There are often long-term consequences for the victims of identity theft and identity fraud. Large debt can be incurred in their name by the criminals, so the victims suffer damage to their credit rating and possibly their reputation. Although it is getting easier for victims to clear their names, it can still take a long time, and cost a lot of money. It can also cause a lot of emotional distress. Sometimes criminals use the identify theft victim’s identity when they are arrested for a crime, so the victim must ensure that they don’t have a criminal record attached to their name. Past victims face a bigger risk of re-victimization, which can be a financial and psychological burden.

Young people are the most vulnerable targets of identity thieves online. Some use online social networking sites (e.g. Facebook, MySpace) on a daily basis and are part of multiple online communities, where they post detailed personal profiles, sharing a vast amount of personal information. In 2007, the US Federal Trade Commission reported that a growing number of victims are under the age of 18, of which half are under the age of six. Child identity theft can represent a new target group as this type of crime can be undetected for a long period of time. 
Source: 2008 Annual Report on Organized Crime, Criminal Intelligence Service Canada

What Types of Information Can be Used for Identity Theft?

The types of personal information that can be used as a key to getting more information about you, to be used to impersonate you, steal from you or commit other crimes include:

  1. Date of birth;
  2. Home and work addresses and phone numbers;
  3. Job titles and descriptions;
  4. Mother’s maiden name;
  5. Pre-approved credit applications;
  6. Utility, phone and other bills; bank statements;
  7. Credit card numbers;
  8. Social Insurance and Health Card Numbers and passports;
  9. Credit card receipts;
  10. Financial records and tax returns.

How Can You Protect Yourself from Identity Theft?

There are several ways you can minimize your risk of becoming a victim of this type of fraud.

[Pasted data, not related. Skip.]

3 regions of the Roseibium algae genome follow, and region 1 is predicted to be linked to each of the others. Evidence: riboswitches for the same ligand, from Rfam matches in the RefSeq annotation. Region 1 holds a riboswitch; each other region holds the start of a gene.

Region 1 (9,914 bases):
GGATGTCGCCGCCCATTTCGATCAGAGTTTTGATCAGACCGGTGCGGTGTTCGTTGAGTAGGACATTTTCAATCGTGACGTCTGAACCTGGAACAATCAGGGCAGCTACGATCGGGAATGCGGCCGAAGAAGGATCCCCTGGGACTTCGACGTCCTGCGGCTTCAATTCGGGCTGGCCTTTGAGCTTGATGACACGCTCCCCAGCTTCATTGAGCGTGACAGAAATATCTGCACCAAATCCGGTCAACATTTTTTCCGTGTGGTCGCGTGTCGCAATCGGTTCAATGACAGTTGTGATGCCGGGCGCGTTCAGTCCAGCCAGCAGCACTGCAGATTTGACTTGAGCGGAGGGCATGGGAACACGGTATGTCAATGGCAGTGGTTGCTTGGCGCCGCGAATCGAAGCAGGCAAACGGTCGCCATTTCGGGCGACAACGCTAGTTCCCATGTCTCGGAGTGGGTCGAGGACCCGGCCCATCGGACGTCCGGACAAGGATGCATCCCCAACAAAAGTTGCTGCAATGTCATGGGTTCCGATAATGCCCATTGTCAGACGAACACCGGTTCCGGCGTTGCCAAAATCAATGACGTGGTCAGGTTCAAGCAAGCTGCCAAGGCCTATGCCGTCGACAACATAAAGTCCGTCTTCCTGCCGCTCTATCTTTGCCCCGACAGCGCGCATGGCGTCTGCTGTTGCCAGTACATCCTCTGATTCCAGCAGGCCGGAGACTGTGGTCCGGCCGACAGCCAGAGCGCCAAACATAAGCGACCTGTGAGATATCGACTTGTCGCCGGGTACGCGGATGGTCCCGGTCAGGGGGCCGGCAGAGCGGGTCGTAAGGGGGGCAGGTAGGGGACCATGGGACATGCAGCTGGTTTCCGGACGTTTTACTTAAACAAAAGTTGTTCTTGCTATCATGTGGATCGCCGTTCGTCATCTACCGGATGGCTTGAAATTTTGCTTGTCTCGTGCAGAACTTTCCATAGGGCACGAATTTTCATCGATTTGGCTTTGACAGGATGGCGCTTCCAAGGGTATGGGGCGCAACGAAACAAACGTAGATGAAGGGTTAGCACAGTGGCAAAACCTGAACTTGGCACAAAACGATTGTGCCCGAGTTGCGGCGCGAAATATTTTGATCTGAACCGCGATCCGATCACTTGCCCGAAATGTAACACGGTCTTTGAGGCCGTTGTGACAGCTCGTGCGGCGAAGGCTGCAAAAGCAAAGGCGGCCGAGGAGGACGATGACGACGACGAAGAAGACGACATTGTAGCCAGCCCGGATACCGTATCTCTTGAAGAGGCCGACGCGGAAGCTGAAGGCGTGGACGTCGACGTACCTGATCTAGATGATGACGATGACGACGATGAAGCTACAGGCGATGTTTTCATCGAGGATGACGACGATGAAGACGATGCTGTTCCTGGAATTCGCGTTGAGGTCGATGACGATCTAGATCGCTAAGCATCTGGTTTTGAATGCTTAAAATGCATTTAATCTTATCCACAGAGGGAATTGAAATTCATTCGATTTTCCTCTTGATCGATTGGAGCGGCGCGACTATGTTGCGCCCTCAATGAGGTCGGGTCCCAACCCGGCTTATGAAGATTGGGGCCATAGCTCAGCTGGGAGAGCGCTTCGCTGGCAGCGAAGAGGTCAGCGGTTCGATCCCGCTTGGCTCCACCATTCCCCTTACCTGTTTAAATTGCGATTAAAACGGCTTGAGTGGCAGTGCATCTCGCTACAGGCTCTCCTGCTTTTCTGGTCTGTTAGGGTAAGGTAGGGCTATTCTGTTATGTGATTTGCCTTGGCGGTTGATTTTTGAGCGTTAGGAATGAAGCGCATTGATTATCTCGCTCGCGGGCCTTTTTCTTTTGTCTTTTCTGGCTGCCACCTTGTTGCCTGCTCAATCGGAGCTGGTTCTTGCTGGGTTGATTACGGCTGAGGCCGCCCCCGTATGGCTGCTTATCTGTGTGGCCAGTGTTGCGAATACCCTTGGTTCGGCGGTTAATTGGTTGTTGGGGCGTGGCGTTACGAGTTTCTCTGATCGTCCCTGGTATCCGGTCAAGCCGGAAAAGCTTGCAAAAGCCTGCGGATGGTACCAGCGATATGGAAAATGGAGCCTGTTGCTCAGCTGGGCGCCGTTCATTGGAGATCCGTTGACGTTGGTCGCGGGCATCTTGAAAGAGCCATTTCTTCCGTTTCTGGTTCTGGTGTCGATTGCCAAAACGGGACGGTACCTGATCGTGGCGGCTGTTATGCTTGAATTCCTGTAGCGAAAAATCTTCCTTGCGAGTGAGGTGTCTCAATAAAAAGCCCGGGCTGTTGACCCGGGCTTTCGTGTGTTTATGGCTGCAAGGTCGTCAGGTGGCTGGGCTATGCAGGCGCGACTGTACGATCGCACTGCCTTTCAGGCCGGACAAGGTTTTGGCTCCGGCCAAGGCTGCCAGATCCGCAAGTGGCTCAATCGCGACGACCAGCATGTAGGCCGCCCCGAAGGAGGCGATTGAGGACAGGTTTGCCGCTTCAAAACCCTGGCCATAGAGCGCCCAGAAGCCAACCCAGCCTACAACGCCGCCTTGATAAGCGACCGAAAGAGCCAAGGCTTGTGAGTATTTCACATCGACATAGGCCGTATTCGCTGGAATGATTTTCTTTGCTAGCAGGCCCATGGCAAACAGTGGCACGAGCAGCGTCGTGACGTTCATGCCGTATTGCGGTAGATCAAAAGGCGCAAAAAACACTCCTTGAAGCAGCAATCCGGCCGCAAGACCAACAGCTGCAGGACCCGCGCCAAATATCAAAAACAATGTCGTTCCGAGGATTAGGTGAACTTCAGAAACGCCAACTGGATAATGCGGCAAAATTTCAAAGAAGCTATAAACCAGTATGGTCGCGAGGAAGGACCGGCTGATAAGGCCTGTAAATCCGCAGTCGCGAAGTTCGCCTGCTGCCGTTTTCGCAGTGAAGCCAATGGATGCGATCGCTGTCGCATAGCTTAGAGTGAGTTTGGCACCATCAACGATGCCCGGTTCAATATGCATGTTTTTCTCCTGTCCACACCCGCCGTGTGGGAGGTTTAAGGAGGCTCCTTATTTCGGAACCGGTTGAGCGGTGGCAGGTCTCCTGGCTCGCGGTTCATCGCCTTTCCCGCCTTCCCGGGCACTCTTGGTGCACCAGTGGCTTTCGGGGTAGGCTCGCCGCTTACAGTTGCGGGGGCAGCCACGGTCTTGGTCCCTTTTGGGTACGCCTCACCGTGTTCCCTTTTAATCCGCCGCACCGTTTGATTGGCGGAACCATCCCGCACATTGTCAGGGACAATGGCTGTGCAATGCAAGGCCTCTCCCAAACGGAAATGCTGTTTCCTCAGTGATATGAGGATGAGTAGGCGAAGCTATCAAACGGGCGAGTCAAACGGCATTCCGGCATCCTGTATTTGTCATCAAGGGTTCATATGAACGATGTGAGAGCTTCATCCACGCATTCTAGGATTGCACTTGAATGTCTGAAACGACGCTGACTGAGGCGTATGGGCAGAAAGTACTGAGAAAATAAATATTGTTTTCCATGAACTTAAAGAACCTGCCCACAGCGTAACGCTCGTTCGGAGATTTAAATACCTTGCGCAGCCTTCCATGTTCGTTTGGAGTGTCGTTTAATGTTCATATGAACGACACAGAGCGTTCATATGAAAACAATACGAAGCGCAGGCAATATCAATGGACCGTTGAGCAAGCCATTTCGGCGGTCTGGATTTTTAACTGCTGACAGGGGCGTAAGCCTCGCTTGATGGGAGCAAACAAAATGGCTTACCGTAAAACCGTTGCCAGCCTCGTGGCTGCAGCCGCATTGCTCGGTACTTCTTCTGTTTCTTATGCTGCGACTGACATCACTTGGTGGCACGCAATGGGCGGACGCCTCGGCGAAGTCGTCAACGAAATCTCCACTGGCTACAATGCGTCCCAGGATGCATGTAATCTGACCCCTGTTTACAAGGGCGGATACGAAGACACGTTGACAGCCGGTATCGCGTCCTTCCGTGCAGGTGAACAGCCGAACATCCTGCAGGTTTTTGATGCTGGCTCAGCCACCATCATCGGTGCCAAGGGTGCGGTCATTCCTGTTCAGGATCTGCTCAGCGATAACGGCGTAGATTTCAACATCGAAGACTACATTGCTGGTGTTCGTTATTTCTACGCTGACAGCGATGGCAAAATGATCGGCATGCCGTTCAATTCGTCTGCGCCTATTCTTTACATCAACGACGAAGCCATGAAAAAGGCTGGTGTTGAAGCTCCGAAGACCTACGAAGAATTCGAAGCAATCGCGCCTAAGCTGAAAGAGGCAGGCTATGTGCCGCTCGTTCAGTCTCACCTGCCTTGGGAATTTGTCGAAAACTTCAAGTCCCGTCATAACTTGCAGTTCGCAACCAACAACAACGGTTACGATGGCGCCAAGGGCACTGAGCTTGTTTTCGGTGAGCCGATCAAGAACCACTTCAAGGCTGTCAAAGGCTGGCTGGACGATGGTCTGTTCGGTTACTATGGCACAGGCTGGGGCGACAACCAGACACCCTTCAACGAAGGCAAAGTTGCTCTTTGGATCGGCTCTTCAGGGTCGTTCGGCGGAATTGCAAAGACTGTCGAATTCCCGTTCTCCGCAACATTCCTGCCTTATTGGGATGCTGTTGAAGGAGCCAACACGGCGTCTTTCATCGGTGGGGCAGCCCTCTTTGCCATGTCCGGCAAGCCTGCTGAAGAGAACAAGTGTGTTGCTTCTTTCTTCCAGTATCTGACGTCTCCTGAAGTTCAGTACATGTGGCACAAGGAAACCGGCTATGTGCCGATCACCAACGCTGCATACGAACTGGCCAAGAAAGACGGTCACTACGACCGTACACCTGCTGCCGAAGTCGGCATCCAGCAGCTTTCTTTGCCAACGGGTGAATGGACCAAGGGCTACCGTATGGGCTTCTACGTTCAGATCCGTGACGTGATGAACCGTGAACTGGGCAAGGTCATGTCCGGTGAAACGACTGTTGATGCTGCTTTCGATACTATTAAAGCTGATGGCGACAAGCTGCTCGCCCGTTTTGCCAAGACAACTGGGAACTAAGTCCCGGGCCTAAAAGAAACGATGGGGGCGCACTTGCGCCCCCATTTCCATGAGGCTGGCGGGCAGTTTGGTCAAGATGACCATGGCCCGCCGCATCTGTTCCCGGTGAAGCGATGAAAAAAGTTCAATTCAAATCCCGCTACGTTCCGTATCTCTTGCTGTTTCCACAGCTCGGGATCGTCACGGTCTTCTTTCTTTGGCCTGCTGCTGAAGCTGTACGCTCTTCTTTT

In your wallet:

  1. Sign credit cards immediately upon receipt;
  2. Carry only the identification and credit cards you need;
  3. Keep non-essential cards in a safe place – not in your wallet;
  4. Be careful with your SIN –  memorize it rather than carry the card around;
  5. Take a photocopy of the contents of your wallet and keep it in a very safe place such as a safety deposit box or a locked safe.

For your accounts:

  1. Choose passwords that are difficult for other to guess and change them often;
  2. Don’t give out your personal information to callers or by email, unless you made the call or sent the email yourself and know that the line is secure;
  3. Cover your hand when you key in your PIN;
  4. Put passwords on as many of your accounts as possible.


  1. Use technologies that enhance your security and privacy when you are online such as digital signatures, data encryption, and privacy or anonymizing settings;
  2. Use security programs and services on your personal computer and update them regularly;
  3. Use special software to wipe your hard drive clean before you throw it away – “deleted” information is still held in the computer’s memory;
  4. Be careful about what you post on social networking sites.  Consider using different usernames to make it harder for criminals, fraudsters and others to trace you and your interests from site to site.

As a consumer:

  1. When you`re asked for your personal information, satisfy yourself that it is actually needed, and its security will be protected;
  2. Carefully review monthly bills and be aware of monthly billing cycles.  Contact the companies if your bills fail to arrive or if you notice an unusual charge; and
  3. Check your credit rating annually and report any errors as soon as possible.